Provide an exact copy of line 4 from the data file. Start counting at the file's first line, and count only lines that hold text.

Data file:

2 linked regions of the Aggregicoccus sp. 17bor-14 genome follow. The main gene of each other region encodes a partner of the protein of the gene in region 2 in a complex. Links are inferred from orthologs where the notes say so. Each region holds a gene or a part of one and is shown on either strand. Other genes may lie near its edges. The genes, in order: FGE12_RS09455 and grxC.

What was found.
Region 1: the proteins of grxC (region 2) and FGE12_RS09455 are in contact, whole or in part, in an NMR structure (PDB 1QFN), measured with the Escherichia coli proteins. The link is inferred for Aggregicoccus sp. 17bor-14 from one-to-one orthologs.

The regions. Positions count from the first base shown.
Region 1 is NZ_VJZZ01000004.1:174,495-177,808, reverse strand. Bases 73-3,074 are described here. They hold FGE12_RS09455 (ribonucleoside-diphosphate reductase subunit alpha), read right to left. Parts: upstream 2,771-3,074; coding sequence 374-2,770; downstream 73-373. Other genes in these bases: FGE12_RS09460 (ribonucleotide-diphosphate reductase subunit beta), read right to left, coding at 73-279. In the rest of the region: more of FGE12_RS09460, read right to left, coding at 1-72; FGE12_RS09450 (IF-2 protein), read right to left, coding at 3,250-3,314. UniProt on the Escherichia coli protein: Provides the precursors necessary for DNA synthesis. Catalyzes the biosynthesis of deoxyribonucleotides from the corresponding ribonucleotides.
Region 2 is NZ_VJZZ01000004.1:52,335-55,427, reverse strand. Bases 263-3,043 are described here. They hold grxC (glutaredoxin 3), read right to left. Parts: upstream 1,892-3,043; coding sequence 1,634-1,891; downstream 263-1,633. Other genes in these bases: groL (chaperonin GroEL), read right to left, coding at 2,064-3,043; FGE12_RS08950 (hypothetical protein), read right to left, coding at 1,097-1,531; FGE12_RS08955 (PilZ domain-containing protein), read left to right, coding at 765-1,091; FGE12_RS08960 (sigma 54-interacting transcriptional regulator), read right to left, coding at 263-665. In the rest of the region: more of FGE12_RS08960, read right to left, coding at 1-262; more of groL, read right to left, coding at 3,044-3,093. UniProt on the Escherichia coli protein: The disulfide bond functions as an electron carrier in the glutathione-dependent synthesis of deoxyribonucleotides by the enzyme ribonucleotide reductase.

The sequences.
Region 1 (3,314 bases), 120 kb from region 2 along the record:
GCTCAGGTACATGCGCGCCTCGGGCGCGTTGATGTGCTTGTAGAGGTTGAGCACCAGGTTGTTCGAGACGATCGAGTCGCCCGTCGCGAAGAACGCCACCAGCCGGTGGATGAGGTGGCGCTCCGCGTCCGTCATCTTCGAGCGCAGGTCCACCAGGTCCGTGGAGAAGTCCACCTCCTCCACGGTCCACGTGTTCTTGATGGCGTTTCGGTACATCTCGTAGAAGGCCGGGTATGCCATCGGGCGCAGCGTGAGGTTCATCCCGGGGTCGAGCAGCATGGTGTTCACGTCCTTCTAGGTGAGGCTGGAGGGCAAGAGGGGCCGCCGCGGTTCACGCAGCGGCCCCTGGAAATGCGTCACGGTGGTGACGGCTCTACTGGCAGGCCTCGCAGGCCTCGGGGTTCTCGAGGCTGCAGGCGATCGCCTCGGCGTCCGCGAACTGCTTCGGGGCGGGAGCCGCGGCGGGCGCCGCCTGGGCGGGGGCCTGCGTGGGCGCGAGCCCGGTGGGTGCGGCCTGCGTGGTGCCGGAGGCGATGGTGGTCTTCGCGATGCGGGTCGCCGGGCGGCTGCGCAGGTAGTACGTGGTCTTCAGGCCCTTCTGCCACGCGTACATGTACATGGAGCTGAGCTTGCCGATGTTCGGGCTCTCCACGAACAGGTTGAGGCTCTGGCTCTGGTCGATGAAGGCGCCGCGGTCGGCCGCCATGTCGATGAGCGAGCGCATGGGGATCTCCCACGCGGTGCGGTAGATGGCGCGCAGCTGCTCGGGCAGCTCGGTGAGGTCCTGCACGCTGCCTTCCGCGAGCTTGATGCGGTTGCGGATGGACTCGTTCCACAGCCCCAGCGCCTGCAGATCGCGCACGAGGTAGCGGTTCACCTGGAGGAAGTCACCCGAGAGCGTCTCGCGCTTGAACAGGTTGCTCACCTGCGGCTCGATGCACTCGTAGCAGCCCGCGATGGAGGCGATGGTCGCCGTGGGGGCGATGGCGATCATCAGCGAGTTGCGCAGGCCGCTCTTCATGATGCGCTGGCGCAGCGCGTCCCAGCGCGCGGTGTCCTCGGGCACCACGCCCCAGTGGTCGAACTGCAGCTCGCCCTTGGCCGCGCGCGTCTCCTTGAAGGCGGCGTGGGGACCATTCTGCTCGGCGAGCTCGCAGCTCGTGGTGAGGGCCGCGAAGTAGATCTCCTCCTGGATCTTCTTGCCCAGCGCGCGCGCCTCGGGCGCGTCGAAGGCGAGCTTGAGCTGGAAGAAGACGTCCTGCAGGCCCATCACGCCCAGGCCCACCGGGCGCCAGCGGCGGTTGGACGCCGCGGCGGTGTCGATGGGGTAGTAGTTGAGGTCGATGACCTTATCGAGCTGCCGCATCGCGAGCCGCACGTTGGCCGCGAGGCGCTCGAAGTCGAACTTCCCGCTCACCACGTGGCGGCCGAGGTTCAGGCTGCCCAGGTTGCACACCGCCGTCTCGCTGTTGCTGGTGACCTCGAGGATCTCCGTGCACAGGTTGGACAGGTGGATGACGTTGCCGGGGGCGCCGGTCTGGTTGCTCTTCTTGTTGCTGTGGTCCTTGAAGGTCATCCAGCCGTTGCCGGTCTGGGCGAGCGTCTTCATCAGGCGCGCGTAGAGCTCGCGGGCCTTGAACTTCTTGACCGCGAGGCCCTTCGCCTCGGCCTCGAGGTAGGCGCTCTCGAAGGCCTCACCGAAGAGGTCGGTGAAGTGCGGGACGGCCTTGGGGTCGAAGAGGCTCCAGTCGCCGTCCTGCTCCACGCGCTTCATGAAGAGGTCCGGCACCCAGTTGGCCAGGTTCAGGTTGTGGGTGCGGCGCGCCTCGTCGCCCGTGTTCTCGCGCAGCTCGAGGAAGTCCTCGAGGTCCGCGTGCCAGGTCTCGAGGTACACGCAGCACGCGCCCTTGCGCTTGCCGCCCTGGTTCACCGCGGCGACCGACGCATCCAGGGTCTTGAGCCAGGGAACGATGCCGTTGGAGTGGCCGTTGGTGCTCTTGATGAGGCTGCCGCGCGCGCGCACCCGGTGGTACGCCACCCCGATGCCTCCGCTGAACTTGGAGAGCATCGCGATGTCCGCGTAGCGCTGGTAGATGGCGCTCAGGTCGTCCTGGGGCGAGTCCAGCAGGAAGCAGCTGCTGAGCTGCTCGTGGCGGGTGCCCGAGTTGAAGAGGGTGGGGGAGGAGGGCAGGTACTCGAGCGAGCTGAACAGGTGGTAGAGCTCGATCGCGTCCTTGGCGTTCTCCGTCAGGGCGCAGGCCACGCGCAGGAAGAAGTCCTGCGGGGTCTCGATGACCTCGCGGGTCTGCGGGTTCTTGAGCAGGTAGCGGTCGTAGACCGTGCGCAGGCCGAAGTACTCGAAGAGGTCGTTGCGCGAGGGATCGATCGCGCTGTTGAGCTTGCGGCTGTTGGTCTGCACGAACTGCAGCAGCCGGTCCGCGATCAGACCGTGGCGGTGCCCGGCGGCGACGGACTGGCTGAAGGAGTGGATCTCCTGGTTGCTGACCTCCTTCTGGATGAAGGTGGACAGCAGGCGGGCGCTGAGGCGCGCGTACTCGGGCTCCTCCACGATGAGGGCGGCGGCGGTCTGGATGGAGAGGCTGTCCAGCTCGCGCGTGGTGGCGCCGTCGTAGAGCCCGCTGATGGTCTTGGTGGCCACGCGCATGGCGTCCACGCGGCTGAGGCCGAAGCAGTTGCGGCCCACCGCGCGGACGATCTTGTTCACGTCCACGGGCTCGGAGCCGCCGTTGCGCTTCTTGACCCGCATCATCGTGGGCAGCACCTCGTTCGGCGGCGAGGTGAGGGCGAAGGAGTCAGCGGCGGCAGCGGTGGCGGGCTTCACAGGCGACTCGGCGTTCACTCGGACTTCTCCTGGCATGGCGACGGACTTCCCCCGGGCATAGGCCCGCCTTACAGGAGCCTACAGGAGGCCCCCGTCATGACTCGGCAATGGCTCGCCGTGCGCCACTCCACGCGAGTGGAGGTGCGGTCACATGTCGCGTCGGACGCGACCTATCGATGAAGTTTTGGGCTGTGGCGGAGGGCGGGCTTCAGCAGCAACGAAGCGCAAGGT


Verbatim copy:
The regions. Positions count from the first base shown.